For freshman Holly Smith, it can be difficult to maintain a healthy diet with a campus dining plan.

Smith, a business student who lives on North Campus, said she eats in the dining hall often but feels the healthier options are somewhat limited, and she wishes she knew exactly what she was eating.

“They’re making the food for you, so you don’t know the exact ingredients,” Smith said.

The Student Government Association and Dining Services are both working on initiatives to improve the University of Maryland’s nutrition analysis website to make this and other information more accessible to students.

The SGA’s Health and Wellness Committee is planning to gather student input and work with Dining Services to redesign the site to be more user-friendly, said Melanie Zheng, committee director. It also hopes to raise awareness about the website, as many students don’t know it exists, she added.

The reason for the redesign is that the current website is difficult to use, Zheng said.

“To access the nutritional information, there’s not, like, a clickable link that says nutritional information,” she said. “You have to click on the apple, which is, like, kind of convoluted. … The website, for lack of a better word, is just, like, really ugly.”

The site’s welcome page for the South Campus Dining Hall consists of a black screen with colored writing. The committee compared the site to nutritional information sites at other Big Ten schools, and the University of Michigan’s was “worlds better,” Zheng said.

While the committee has been considering ways to make nutritional information more accessible for some time, the issue has gained momentum with the news of this fall’s dining plan overhaul, said Zheng, a junior biochemistry major. Dining Services will replace the current dining points and Terp Bucks plans this fall and introduce an anytime dining plan that will allow students unlimited access to the three campus dining halls whenever they are open.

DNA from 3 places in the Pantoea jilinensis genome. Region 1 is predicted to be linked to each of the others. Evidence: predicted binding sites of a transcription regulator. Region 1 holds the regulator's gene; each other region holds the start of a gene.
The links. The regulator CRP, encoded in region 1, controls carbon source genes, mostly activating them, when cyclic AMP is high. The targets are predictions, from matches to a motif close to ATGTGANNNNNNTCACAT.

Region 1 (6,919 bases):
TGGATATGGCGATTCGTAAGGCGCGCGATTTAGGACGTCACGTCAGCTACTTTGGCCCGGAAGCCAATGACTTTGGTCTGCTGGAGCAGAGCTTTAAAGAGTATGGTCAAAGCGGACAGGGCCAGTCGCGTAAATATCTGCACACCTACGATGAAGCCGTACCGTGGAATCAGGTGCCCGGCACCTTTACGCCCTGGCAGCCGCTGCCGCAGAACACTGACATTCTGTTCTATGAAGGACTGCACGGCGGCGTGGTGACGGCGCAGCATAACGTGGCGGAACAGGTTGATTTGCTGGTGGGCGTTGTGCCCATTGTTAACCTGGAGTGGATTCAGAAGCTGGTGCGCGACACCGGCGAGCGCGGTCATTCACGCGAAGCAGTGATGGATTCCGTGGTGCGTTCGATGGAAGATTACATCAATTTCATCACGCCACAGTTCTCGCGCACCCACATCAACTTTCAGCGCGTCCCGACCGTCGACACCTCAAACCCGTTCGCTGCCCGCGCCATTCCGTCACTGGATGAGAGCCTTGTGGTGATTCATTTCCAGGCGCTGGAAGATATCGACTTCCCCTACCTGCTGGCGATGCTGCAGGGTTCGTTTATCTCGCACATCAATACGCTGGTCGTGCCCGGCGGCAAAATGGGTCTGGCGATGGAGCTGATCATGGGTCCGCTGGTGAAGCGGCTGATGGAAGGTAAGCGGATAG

“We think it’s really important for students to kind of take responsibility for their own nutrition and overall health, and I think we realized that having easier access to the website would really help with that,” Zheng said.

In redesigning the website, the committee is considering working with computer science students and clubs, the QUEST academic program, and the Division of Information Technology, Zheng said. She added she hopes the committee acts as a connection between Dining Services and people with the skills to improve the website.

Dining Services has received student feedback about the site and is also working to make the overall site more user-friendly, spokesman Bart Hipple said. Several students have been working with Dining Services to remodel it, he said.

“I’d like to make it be a whole lot fewer clicks for people to get at the nutritional information, and I’d like it to be more intuitive so that it looks more like the experience students have in our dining halls,” Hipple said.

Dining Services uses a software company that tracks sales, recipes and ingredients used for meals, and that company also provides a program for nutritional analysis, Hipple said. The software company largely controls the nutritional information site, but he said Dining Services has found there are ways to improve the site. For example, Hipple noted Dining Services can modify the nutrition analysis home page and incorporate nutritional information into a mobile app.

The app will hopefully be done in the coming weeks, Hipple said.

Smith said that she didn’t know a nutritional information website existed and that she would be interested in using such a site. However, she would prefer dining halls to post printed versions of the information, she said.

“I don’t know if that’s, like, a feasible option for years to come, but that would be a lot more helpful than having to look up [the information] online,” Smith said.